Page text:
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Episcopal-Mormon Dialogue?


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Greetings, friends. I am an Episcopalian and a journalist for The Living Church magazine. I wrote this post today for our weblog, Covenant.

 

I invite you to read it and comment on it at our Facebook page or simply among yourselves. I'm not invested emotionally in whether your comments are supportive or critical. I simply would like you to know that at least a few Episcopalians have considered this subject.

 

I believe the topic of continuing revelation would be ripe for honest interfaith discussion between Episcopalians and Latter-day Saints.

 

All best wishes,

 

Douglas LeBlanc

 

 

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Hello Douglas, thank you for sharing the article.  What I never fail to forget is that our Church shares the all-important focus of Jesus Christ with all other churches that recognize him as the Son of God and member of the Godhead.  When Jesus is held in common, how can we not feel some degree of kinship with these other religious groups?  

 

The concept of continuing revelation and the commonality we share with Episcopalians should be recognized more fully by both groups.  Thank you for being an instrument to focus others on this important teaching.  I would hope in the future there could be a more official relationship between our two churches.  It surprises me that your church would feel comfortable maintaining an official relationship with Muslims and Jews while continuing to ignore the Church of Jesus Christ.  Both of our organizations can do silly things, but that is what can motivate us to draw closer to the Savior and remember that he is our Lord and Savior.  He recognizes all who love him, seek to follow after him, and do his will.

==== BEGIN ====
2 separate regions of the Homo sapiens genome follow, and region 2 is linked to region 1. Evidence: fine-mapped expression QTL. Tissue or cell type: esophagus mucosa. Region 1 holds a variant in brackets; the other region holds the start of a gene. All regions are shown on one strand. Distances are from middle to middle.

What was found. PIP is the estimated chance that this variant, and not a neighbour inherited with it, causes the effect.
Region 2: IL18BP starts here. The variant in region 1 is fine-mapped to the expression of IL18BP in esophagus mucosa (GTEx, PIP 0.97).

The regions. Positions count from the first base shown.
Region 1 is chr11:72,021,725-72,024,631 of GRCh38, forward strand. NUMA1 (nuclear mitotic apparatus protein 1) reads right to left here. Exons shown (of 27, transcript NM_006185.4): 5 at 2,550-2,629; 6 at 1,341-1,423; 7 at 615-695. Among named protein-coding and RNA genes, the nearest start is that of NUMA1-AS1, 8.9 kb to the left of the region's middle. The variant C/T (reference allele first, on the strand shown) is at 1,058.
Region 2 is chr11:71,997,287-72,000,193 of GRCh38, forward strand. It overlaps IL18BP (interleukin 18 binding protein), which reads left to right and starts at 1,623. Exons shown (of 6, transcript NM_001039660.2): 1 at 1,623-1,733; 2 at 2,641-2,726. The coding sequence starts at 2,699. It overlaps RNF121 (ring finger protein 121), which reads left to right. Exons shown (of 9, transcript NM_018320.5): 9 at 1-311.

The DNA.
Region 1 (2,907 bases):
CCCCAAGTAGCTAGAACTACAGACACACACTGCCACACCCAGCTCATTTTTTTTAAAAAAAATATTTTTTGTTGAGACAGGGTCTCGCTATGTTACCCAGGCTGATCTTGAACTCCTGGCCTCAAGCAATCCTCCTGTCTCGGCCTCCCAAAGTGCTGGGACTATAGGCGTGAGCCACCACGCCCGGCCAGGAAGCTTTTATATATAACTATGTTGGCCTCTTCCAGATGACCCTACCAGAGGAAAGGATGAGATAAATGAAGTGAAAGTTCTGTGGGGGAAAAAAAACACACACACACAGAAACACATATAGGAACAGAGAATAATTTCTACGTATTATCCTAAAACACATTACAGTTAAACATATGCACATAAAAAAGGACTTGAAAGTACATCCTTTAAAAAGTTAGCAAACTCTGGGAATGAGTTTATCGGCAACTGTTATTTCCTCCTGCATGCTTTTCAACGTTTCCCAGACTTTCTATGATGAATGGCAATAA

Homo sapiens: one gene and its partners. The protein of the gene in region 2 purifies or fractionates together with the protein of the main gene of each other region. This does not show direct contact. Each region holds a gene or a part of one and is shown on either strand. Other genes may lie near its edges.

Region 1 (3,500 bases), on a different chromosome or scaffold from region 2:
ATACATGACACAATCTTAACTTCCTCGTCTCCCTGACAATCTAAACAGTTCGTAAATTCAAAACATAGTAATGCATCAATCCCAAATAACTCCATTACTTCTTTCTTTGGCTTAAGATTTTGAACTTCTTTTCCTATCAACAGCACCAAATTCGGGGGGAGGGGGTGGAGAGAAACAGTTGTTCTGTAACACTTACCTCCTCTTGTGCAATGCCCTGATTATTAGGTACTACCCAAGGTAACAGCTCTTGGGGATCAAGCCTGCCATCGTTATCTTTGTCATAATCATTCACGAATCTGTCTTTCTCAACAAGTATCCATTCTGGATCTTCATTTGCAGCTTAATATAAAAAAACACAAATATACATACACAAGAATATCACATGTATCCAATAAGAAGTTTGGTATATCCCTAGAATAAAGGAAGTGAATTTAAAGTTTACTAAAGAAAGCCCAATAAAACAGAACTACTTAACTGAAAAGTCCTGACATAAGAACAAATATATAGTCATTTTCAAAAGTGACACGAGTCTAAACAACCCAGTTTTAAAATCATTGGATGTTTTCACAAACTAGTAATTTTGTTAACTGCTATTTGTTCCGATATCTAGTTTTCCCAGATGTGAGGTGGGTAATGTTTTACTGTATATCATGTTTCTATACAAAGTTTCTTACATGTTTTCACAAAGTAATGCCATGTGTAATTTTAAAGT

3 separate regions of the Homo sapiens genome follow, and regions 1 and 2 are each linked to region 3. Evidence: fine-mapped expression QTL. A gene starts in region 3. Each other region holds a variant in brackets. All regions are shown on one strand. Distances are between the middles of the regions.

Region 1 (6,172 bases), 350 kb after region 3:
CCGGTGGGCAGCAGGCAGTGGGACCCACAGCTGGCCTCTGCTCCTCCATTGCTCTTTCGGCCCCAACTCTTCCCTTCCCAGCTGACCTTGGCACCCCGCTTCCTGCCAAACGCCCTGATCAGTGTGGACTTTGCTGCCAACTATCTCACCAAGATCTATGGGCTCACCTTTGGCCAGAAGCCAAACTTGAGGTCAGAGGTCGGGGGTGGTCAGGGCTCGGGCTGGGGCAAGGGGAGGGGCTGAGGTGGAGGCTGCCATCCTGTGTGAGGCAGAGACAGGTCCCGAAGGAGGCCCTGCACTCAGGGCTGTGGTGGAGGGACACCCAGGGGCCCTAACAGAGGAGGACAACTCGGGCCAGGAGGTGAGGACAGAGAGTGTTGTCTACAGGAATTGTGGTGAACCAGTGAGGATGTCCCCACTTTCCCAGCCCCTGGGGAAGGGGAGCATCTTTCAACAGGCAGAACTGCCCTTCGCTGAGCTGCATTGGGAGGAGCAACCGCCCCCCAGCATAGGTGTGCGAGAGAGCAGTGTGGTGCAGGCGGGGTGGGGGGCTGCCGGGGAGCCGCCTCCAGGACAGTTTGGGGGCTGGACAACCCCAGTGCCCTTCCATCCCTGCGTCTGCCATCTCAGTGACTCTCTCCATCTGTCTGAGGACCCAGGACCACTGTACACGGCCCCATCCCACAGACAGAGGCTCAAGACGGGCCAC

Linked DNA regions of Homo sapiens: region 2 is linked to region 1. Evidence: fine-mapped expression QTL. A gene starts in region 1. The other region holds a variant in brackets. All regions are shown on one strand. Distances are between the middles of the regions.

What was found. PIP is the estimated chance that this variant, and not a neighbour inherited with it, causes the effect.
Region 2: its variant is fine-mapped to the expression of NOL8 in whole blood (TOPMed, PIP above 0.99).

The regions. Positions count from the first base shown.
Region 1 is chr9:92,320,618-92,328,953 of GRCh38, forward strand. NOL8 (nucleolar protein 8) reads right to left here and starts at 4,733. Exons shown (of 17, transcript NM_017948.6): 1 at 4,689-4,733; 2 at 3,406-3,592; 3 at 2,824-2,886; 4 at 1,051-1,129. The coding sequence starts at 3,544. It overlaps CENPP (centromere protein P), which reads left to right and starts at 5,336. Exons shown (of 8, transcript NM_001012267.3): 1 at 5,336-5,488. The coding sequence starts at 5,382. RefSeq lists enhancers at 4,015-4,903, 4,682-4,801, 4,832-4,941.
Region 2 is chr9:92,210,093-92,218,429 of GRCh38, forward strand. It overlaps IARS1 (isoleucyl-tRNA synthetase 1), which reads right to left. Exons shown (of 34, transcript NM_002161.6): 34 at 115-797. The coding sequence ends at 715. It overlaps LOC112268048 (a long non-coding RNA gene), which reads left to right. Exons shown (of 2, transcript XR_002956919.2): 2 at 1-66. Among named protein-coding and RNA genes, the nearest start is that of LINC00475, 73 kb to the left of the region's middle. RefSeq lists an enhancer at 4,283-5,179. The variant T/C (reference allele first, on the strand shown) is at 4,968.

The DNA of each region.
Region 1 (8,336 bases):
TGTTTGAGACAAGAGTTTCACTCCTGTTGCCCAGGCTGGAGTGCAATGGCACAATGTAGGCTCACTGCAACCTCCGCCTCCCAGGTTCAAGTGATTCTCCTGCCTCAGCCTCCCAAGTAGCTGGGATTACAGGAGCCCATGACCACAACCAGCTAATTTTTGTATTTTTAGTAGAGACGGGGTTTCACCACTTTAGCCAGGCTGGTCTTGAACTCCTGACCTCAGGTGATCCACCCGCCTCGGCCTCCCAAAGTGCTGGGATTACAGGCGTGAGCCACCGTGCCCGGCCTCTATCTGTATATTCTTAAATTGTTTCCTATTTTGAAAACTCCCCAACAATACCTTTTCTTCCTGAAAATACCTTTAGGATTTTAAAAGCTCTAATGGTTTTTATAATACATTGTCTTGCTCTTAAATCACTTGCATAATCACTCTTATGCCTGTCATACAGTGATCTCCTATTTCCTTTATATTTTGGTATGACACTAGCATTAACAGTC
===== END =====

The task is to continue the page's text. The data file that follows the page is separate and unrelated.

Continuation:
God bless you,

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Back in 1986, David Whitaker and John Welch put out an essay called "Mormonism's Open Canon: Thoughts on Its Religious Limits and Potentials" which itself was a response to an essay by W. D. Davies in a festschrift for Kirster Stendahl, who some years previously had written about 3 Nephi for an interfaith discussion organized by Truman Madsen.

 

http://publications.maxwellinstitute.byu.edu/publications/PreliminaryReports/Set%205/Prelim%20Rep/Welch%20and%20Whittaker,%20Mormonisms%20Open%20Canon,%201986.pdf

 

(Kudos to the Maxwell Institute for putting up pdfs of the Preliminary reports.  Just notice that when you want to look at them, you have to link on the pdf icon to view it.)

 

Welcome to the discussion.

 

Best,

 

Kevin Christensen

Canonsburgh, PA

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Wonderful. I'm aware that our friends David Bokovoy and Don Bradley attended Mass on Easter Sunday rather than watch LDS Conference on Sunday morning.

What does this tell us exactly? Do you bring it up as an example of the beginning of the type of dialogue being encouraged here, or is it just an example of how Mormons have in the past and do still today find worth and spirituality in other faiths?